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How Sunscreen Can Burn You

That sunscreen you dutifully spray throughout the day could actually get you burned.

We're not talking sunburn. We're talking people bursting into flames because they're wearing sunscreen.

Last year, the Food and Drug Administration recorded five incidents in which people were burned after their sunscreen caught on fire. One person was hurt after lighting a cigarette. Another stood near a citronella candle.

One man in Massachusetts applied spray sunscreen and then went to tend his backyard grill. The flames leapt to his arm, then traveled to his torso. He suffered second-degree burns and was treated in a hospital burn unit.

And a woman in Norfolk, Va., applied spray sunscreen, waited several minutes for the product to dry, and then turned on a welding torch, a local TV station reported. "My whole arm went on fire," she told the station.

Many spray sunscreens include alcohol or other flammable ingredients.

In these cases, the people had used Banana Boat sunscreen sprays. The brand's corporate parent, Energizer Holdings Inc., recalled those products last fall.

The problems appear to have been caused by a spray valve opening that "dispenses more than is typical in the industry for continuous sun care sprays," according to the recall notice.

A spokeswoman for Energizer Holdings told Shots via email that the company has redesigned the spray valve:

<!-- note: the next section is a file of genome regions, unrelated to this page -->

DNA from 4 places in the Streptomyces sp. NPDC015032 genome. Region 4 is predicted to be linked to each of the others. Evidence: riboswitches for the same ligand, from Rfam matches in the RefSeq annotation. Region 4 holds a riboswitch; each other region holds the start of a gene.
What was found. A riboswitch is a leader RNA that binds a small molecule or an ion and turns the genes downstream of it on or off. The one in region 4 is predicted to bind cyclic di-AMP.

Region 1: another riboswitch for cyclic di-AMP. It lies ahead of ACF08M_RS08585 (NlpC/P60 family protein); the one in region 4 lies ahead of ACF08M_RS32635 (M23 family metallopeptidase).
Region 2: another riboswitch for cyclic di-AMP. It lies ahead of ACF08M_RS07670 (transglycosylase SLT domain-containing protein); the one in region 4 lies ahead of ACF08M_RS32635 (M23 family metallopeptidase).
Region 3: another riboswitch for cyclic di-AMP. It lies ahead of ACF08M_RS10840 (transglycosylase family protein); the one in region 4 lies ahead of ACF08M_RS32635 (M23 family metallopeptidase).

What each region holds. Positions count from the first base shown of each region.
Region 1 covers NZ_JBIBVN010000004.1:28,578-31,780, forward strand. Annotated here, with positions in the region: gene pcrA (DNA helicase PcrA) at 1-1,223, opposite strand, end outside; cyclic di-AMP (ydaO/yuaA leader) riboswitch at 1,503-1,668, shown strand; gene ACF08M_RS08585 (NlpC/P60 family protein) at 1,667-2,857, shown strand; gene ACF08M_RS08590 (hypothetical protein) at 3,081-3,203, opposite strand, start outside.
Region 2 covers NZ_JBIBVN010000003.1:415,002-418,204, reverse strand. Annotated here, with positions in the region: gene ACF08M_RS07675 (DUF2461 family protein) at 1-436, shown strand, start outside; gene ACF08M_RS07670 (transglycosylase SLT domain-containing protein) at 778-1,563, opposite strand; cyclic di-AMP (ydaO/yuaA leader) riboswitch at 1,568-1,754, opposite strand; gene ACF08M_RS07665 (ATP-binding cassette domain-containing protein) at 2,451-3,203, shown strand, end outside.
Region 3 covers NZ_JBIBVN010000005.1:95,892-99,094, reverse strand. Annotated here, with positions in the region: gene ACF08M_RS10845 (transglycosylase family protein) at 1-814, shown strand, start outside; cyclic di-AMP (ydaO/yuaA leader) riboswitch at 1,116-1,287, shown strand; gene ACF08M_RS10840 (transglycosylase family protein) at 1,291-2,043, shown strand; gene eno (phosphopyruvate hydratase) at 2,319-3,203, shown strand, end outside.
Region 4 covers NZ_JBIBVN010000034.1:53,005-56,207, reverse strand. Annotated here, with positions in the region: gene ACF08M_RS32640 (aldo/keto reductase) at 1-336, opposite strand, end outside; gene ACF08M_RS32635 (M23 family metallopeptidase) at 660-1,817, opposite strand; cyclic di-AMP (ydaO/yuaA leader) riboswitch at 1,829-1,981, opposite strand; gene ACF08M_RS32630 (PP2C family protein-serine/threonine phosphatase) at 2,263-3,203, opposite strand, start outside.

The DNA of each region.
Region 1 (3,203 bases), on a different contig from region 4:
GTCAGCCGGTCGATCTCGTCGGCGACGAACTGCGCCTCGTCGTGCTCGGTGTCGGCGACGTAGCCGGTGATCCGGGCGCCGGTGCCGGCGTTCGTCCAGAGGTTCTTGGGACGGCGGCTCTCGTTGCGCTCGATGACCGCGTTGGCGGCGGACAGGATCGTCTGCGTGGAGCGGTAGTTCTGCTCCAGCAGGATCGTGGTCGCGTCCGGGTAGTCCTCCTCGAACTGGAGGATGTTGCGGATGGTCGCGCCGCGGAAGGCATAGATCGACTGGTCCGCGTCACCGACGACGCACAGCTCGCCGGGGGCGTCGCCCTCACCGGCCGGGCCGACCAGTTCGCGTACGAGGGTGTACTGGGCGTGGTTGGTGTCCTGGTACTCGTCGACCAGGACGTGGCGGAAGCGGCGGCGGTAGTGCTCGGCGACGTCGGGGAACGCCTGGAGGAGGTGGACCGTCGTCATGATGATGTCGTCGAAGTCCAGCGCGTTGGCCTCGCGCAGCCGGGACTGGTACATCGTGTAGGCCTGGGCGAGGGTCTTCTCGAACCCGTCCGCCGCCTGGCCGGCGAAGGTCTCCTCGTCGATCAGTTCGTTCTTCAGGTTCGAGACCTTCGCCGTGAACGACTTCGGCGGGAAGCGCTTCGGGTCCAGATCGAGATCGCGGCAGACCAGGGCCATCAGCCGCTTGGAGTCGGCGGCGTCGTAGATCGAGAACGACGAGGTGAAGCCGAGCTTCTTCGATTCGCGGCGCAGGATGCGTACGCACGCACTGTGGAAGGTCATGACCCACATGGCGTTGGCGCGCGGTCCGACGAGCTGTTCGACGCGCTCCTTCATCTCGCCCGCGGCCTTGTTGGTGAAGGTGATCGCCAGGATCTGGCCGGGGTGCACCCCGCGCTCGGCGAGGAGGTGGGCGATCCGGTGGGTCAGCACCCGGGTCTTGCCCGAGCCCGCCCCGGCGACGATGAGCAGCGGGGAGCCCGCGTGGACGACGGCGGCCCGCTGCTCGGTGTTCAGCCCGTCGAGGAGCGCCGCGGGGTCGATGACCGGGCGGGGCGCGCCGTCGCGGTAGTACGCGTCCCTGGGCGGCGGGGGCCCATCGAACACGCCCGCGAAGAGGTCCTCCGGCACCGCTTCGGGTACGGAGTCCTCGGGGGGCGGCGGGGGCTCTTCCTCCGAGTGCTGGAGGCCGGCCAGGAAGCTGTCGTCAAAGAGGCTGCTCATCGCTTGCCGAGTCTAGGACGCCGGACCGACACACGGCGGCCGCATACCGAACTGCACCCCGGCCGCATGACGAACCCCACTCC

We redesigned the delivery mechanism and rigorously tested it through our comprehensive safety and quality assurance processes. New products began shipping in November 2012.

But people should be careful with all sunscreen sprays, the FDA cautions. The agency said Wednesday that people should never apply sunscreen sprays near an open flame like a BBQ grill or candle, and not approach a flame until the product has had time to dry completely.

Fear of immolation won't get you off the hook when it comes to sun protection, though. The FDA still wants people using sunscreens or covering up to reduce the risk of skin cancer. Lotion-type sunscreens don't post a fire risk. Nor does wearing a hat and long sleeves.

To make choosing sunscreen less of a chore, last year the agency issued new regulations aimed at making the SPF ratings on sunscreens simpler and easier to understand.

Sunscreens need to be rated at SPF 15 or higher and labeled "broad spectrum" to claim that they protect against both sunburn and skin cancer.

The FDA also proposed that SPFs go no higher than SPF 50, because the agency thinks there's no evidence that SPFs higher than that grant more protection. But that rule has not been made final.

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